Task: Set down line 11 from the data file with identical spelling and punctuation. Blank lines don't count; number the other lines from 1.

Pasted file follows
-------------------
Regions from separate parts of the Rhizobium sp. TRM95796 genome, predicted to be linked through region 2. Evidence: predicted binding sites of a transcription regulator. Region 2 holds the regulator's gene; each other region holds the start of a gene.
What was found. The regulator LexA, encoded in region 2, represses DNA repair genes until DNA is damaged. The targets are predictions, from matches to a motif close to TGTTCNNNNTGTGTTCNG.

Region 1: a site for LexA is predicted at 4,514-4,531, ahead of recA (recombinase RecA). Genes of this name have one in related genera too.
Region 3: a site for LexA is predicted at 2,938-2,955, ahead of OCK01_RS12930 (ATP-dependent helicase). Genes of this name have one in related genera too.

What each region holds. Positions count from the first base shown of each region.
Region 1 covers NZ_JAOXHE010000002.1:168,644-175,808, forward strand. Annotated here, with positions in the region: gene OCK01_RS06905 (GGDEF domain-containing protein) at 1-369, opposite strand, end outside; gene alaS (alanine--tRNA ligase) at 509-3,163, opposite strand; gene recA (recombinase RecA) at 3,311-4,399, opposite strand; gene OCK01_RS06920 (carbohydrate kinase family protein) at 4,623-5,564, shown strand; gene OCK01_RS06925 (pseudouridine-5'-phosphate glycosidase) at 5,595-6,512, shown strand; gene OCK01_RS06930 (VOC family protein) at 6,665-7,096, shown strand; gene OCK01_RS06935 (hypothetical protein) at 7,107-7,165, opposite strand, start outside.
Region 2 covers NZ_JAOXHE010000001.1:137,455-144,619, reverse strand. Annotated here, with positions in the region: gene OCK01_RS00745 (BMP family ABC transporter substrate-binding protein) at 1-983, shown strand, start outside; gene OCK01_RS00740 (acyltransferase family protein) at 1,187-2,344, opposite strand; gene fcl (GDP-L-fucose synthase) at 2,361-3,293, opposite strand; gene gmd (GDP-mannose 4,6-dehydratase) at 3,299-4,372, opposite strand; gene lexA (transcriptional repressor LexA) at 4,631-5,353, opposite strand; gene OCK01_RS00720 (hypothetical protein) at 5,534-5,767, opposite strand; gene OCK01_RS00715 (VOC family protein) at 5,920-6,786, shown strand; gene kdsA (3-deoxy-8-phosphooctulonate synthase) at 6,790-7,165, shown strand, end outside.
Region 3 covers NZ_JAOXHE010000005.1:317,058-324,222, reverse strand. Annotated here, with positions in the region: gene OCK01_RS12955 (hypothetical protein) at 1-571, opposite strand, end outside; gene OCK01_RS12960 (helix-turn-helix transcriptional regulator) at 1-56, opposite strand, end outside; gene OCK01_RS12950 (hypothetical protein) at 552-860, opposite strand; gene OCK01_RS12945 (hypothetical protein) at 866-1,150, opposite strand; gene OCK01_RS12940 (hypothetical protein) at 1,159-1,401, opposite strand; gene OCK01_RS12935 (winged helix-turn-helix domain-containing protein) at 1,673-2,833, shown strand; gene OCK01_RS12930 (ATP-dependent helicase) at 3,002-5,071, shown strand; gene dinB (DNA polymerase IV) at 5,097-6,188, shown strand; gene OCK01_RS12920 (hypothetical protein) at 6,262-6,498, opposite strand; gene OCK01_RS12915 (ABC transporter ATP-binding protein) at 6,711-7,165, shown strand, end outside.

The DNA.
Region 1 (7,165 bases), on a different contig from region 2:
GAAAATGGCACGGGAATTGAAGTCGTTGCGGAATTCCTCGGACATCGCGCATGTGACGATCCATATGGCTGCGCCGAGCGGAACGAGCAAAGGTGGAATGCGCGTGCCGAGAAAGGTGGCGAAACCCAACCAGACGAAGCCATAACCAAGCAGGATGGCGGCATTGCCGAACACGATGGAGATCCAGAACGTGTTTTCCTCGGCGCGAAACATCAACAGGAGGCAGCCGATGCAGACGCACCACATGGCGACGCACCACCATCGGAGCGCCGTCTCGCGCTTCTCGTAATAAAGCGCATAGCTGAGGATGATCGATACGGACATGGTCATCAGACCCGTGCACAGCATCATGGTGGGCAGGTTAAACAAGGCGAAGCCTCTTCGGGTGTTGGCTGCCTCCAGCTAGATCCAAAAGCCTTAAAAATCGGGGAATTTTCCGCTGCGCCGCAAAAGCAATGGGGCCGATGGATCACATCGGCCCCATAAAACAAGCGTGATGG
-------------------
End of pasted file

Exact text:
GAAAATGGCACGGGAATTGAAGTCGTTGCGGAATTCCTCGGACATCGCGCATGTGACGATCCATATGGCTGCGCCGAGCGGAACGAGCAAAGGTGGAATGCGCGTGCCGAGAAAGGTGGCGAAACCCAACCAGACGAAGCCATAACCAAGCAGGATGGCGGCATTGCCGAACACGATGGAGATCCAGAACGTGTTTTCCTCGGCGCGAAACATCAACAGGAGGCAGCCGATGCAGACGCACCACATGGCGACGCACCACCATCGGAGCGCCGTCTCGCGCTTCTCGTAATAAAGCGCATAGCTGAGGATGATCGATACGGACATGGTCATCAGACCCGTGCACAGCATCATGGTGGGCAGGTTAAACAAGGCGAAGCCTCTTCGGGTGTTGGCTGCCTCCAGCTAGATCCAAAAGCCTTAAAAATCGGGGAATTTTCCGCTGCGCCGCAAAAGCAATGGGGCCGATGGATCACATCGGCCCCATAAAACAAGCGTGATGG